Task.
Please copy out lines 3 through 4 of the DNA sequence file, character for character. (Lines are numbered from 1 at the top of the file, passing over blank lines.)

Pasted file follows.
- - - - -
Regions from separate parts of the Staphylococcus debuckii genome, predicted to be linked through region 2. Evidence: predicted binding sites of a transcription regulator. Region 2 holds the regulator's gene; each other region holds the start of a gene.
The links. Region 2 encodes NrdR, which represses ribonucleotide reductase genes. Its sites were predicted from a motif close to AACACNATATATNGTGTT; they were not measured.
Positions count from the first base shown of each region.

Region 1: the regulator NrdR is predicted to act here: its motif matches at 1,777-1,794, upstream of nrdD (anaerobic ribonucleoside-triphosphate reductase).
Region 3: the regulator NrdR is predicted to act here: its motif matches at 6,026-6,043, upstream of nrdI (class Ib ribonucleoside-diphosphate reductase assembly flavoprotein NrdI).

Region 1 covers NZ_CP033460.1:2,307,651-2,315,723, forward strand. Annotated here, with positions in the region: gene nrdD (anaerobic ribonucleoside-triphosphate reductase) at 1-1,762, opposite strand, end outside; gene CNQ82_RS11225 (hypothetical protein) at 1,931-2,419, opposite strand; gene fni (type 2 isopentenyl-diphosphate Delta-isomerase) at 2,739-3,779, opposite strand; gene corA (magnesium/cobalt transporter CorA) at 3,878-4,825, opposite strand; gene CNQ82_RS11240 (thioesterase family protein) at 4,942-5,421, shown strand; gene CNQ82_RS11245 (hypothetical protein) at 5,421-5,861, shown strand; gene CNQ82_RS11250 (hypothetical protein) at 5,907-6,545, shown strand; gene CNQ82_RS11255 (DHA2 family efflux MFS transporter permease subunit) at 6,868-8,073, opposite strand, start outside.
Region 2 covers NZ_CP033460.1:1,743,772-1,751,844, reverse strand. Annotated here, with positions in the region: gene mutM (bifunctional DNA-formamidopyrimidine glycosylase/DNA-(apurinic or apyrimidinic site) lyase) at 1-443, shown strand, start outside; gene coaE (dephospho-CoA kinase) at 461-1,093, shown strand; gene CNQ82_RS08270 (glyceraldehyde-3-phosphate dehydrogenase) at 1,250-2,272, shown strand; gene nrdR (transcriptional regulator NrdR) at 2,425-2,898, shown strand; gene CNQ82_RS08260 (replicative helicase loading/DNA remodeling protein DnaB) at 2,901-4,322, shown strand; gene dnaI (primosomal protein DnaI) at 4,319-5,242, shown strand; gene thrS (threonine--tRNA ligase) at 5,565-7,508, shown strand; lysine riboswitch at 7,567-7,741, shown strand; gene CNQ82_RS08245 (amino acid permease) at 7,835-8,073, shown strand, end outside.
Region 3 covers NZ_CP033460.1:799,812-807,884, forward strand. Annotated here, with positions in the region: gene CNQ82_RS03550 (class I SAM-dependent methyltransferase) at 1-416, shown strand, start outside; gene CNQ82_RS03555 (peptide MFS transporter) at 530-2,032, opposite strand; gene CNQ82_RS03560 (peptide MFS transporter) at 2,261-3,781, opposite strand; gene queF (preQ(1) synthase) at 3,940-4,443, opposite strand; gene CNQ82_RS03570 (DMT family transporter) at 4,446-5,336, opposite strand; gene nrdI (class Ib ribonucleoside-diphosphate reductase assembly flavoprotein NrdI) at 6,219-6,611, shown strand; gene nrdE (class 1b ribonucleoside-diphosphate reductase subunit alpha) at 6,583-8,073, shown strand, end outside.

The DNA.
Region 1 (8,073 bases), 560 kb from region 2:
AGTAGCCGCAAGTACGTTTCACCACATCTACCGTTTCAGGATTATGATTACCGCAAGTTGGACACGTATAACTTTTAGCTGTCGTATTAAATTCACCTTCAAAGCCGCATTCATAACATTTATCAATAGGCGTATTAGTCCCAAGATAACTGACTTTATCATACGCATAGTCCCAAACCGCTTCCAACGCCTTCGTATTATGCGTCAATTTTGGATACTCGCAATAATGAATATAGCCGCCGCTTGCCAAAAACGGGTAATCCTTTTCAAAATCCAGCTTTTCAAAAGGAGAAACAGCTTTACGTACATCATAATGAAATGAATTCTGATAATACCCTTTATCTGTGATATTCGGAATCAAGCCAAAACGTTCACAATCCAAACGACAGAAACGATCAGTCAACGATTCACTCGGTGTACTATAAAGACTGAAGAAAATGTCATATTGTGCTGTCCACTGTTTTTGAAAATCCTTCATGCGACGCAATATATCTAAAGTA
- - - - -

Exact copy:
Positions count from the first base shown of each region.

Region 1: the regulator NrdR is predicted to act here: its motif matches at 1,777-1,794, upstream of nrdD (anaerobic ribonucleoside-triphosphate reductase).